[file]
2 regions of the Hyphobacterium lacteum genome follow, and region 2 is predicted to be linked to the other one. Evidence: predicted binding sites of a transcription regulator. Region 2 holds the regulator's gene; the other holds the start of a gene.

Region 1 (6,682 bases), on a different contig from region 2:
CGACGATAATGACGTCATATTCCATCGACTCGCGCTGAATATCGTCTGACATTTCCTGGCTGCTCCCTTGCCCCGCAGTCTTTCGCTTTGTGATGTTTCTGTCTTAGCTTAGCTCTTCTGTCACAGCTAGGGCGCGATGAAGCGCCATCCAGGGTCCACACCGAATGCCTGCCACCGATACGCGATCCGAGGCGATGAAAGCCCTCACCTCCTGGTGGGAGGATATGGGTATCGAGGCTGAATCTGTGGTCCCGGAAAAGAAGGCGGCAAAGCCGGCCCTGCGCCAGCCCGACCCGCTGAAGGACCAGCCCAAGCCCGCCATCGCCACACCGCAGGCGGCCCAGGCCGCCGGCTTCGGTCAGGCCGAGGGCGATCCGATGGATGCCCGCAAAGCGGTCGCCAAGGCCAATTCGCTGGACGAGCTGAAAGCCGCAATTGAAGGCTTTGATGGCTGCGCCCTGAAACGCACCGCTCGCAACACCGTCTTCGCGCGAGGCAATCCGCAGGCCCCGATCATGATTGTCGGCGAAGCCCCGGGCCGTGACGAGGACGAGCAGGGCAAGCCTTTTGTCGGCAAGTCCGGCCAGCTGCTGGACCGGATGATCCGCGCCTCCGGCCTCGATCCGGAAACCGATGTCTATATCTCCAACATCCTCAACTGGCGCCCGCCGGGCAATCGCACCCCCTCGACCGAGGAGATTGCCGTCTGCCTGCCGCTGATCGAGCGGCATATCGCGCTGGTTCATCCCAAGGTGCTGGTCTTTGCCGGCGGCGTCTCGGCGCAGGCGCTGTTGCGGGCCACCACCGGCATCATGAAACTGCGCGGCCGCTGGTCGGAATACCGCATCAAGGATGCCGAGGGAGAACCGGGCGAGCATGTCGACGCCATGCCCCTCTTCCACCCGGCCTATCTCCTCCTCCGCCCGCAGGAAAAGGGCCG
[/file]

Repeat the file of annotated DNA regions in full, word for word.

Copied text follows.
2 regions of the Hyphobacterium lacteum genome follow, and region 2 is predicted to be linked to the other one. Evidence: predicted binding sites of a transcription regulator. Region 2 holds the regulator's gene; the other holds the start of a gene.

Region 1 (6,682 bases), on a different contig from region 2:
CGACGATAATGACGTCATATTCCATCGACTCGCGCTGAATATCGTCTGACATTTCCTGGCTGCTCCCTTGCCCCGCAGTCTTTCGCTTTGTGATGTTTCTGTCTTAGCTTAGCTCTTCTGTCACAGCTAGGGCGCGATGAAGCGCCATCCAGGGTCCACACCGAATGCCTGCCACCGATACGCGATCCGAGGCGATGAAAGCCCTCACCTCCTGGTGGGAGGATATGGGTATCGAGGCTGAATCTGTGGTCCCGGAAAAGAAGGCGGCAAAGCCGGCCCTGCGCCAGCCCGACCCGCTGAAGGACCAGCCCAAGCCCGCCATCGCCACACCGCAGGCGGCCCAGGCCGCCGGCTTCGGTCAGGCCGAGGGCGATCCGATGGATGCCCGCAAAGCGGTCGCCAAGGCCAATTCGCTGGACGAGCTGAAAGCCGCAATTGAAGGCTTTGATGGCTGCGCCCTGAAACGCACCGCTCGCAACACCGTCTTCGCGCGAGGCAATCCGCAGGCCCCGATCATGATTGTCGGCGAAGCCCCGGGCCGTGACGAGGACGAGCAGGGCAAGCCTTTTGTCGGCAAGTCCGGCCAGCTGCTGGACCGGATGATCCGCGCCTCCGGCCTCGATCCGGAAACCGATGTCTATATCTCCAACATCCTCAACTGGCGCCCGCCGGGCAATCGCACCCCCTCGACCGAGGAGATTGCCGTCTGCCTGCCGCTGATCGAGCGGCATATCGCGCTGGTTCATCCCAAGGTGCTGGTCTTTGCCGGCGGCGTCTCGGCGCAGGCGCTGTTGCGGGCCACCACCGGCATCATGAAACTGCGCGGCCGCTGGTCGGAATACCGCATCAAGGATGCCGAGGGAGAACCGGGCGAGCATGTCGACGCCATGCCCCTCTTCCACCCGGCCTATCTCCTCCTCCGCCCGCAGGAAAAGGGCCG